Is your quarterback elite?
That has become the fashionable question these days around the NFL. For the San Diego Chargers it’s a really difficult one to answer when discussing the man under center in Philip Rivers. Early in his career, the answer seemed to clearly be yes, but more recently, the tides have turned. Let’s attempt to reach a rational determination regarding Rivers and where he stands with the Bolts looking ahead to 2013.
For a three year span from 2008 to 2010, Rivers led the league in quarterback rating at 103.8. No quarterback seemed to play with as much confidence and certainly no signal caller had as much swagger as Rivers. Always a jovial trash talker, Rivers could be seen jawing with opponents asking them why they couldn’t stop him.
Over the past two years, that confidence and prowess have seemingly vanished. Rivers’ 47 turnovers over those last two seasons are second most in the league for any quarterback behind only New York Jets’ signal caller Mark Sanchez. Rivers has acknowledged that the past does weigh on his mind when dropping back to make a throw as he said: “When you’ve had turnovers, you kind of get in your mind that you don’t want to turn the ball over.” That hesitation, however slight it is, can be the difference between a confident looking completion or an unconvincing interception.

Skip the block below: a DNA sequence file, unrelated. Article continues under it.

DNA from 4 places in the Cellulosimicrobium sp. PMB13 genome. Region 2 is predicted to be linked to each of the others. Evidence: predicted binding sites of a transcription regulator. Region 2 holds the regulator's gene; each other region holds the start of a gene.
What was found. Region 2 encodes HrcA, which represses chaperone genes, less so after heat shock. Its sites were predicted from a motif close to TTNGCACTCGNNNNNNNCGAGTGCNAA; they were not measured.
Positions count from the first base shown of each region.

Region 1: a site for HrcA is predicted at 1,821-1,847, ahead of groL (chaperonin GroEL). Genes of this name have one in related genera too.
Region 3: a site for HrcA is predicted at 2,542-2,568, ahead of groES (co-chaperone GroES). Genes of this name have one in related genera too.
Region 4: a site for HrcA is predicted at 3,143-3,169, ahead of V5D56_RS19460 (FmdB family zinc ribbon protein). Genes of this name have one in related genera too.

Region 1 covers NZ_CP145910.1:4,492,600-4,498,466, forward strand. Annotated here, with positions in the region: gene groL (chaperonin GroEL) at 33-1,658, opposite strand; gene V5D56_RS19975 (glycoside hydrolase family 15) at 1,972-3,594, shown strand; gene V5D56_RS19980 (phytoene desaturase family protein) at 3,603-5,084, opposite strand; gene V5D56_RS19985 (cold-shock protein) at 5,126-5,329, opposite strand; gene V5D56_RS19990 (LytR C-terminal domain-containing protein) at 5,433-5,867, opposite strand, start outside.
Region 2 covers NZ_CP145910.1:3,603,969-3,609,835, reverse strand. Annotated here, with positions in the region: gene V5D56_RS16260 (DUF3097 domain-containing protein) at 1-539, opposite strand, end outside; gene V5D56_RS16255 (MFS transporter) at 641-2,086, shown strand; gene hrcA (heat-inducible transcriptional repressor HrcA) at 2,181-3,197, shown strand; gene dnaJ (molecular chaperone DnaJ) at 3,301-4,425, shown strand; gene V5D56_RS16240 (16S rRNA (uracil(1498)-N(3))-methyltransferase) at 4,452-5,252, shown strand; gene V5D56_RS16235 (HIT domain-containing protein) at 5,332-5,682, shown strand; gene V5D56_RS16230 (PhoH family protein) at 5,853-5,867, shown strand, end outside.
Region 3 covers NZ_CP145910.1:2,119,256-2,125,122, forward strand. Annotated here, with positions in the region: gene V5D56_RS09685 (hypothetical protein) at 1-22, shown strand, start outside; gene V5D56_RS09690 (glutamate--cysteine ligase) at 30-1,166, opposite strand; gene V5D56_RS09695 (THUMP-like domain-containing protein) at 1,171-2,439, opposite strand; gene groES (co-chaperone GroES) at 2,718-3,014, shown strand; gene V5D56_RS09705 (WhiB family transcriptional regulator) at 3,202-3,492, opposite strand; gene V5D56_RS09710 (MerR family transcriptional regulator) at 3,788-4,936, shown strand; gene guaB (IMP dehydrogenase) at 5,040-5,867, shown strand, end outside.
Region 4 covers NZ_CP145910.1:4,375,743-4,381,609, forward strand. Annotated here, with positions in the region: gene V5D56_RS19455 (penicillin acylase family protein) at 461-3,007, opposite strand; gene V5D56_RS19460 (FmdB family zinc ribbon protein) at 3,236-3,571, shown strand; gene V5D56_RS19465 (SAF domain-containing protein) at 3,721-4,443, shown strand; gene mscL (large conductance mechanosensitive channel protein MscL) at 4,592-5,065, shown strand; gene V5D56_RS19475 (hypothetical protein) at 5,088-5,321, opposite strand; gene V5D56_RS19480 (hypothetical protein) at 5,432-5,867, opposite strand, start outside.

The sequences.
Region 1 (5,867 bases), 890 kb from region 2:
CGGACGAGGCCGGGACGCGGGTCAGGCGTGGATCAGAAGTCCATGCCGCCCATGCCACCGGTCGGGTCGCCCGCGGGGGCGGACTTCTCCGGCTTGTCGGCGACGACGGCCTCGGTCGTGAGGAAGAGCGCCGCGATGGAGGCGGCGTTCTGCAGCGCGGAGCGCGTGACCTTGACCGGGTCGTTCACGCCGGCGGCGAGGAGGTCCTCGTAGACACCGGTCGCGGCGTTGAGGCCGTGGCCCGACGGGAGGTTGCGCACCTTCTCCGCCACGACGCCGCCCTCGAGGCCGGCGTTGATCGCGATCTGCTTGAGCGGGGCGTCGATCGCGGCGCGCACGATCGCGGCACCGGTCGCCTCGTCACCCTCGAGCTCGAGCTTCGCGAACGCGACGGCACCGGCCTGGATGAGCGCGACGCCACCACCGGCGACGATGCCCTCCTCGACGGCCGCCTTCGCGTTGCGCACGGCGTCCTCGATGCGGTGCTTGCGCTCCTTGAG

All of the recent struggles can’t simply be heaped onto Rivers however. The level of talent around him has quickly eroded from Pro Bowlers at nearly half a dozen positions to zero in 2012. His offensive line has been in shambles over the past two years and he only had his top target, Vincent Jackson, for a handful of games in 2011 before that same option left for greener pastures in free agency last offseason.
While the idea of Rivers being elite will remain up for debate until he actually brings a title to San Diego, it is clear that he can’t do it on his own. No quarterback can. There isn’t a position anymore highly scrutinized and there isn’t a position any more reliant on the success of the individuals around it than being a QB in the NFL.
What all of this means is that fans need to hope that a new front office with General Manager Tom Telesco and a new Head Coach in Mike McCoy can surround Rivers with the necessary pieces to regain his elite status. Otherwise this debate will become a thing of the past and the Chargers will remain mired in mediocrity.